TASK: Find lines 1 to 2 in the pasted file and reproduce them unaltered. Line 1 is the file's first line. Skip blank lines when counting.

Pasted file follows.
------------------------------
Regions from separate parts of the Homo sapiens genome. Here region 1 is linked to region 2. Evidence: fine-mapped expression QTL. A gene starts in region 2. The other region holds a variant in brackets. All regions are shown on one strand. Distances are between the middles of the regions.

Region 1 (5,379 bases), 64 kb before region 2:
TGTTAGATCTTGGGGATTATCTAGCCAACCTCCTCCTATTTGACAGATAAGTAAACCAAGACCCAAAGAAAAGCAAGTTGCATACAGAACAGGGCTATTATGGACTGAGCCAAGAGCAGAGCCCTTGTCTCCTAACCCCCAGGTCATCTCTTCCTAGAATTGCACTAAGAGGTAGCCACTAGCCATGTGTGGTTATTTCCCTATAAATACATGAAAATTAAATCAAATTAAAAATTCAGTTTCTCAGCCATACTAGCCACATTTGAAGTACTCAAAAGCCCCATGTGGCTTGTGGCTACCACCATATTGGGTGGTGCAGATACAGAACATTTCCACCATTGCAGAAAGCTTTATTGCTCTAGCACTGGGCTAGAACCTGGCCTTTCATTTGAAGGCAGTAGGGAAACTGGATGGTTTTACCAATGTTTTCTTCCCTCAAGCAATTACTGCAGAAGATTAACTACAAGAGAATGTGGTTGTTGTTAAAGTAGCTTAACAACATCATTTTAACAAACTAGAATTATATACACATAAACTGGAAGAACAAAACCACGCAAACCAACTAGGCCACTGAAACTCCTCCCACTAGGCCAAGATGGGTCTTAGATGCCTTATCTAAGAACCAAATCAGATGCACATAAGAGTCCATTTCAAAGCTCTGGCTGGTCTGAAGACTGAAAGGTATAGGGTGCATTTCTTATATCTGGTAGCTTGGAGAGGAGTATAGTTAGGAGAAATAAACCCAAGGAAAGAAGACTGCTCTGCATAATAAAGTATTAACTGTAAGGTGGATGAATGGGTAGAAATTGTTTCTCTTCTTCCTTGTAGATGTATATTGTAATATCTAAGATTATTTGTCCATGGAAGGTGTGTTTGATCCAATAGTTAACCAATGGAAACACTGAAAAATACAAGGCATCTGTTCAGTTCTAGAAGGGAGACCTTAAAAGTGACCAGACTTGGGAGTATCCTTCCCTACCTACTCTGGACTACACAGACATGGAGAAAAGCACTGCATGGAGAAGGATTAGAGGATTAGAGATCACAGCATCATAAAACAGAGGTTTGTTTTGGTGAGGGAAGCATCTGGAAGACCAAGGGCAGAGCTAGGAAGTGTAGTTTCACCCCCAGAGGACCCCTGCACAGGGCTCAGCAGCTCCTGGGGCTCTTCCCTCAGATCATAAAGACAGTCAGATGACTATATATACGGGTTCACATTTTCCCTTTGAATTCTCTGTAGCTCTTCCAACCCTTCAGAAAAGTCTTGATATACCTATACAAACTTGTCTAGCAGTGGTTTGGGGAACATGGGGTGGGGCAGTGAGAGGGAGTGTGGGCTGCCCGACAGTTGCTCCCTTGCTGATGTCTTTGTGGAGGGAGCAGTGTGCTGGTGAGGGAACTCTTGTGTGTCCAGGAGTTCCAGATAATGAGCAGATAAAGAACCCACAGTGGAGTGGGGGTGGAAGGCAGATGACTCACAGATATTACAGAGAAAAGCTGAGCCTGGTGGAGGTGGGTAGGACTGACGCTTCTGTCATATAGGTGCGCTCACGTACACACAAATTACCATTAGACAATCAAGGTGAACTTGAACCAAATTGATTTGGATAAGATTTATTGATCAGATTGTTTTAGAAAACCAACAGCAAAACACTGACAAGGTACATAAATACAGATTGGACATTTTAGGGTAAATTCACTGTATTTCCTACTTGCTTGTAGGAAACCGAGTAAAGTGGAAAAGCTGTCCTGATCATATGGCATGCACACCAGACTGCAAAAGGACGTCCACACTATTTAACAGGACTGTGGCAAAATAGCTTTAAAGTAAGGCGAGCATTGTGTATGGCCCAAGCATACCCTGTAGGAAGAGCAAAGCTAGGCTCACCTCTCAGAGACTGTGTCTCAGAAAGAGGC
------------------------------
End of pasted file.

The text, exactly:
Regions from separate parts of the Homo sapiens genome. Here region 1 is linked to region 2. Evidence: fine-mapped expression QTL. A gene starts in region 2. The other region holds a variant in brackets. All regions are shown on one strand. Distances are between the middles of the regions.

Region 1 (5,379 bases), 64 kb before region 2: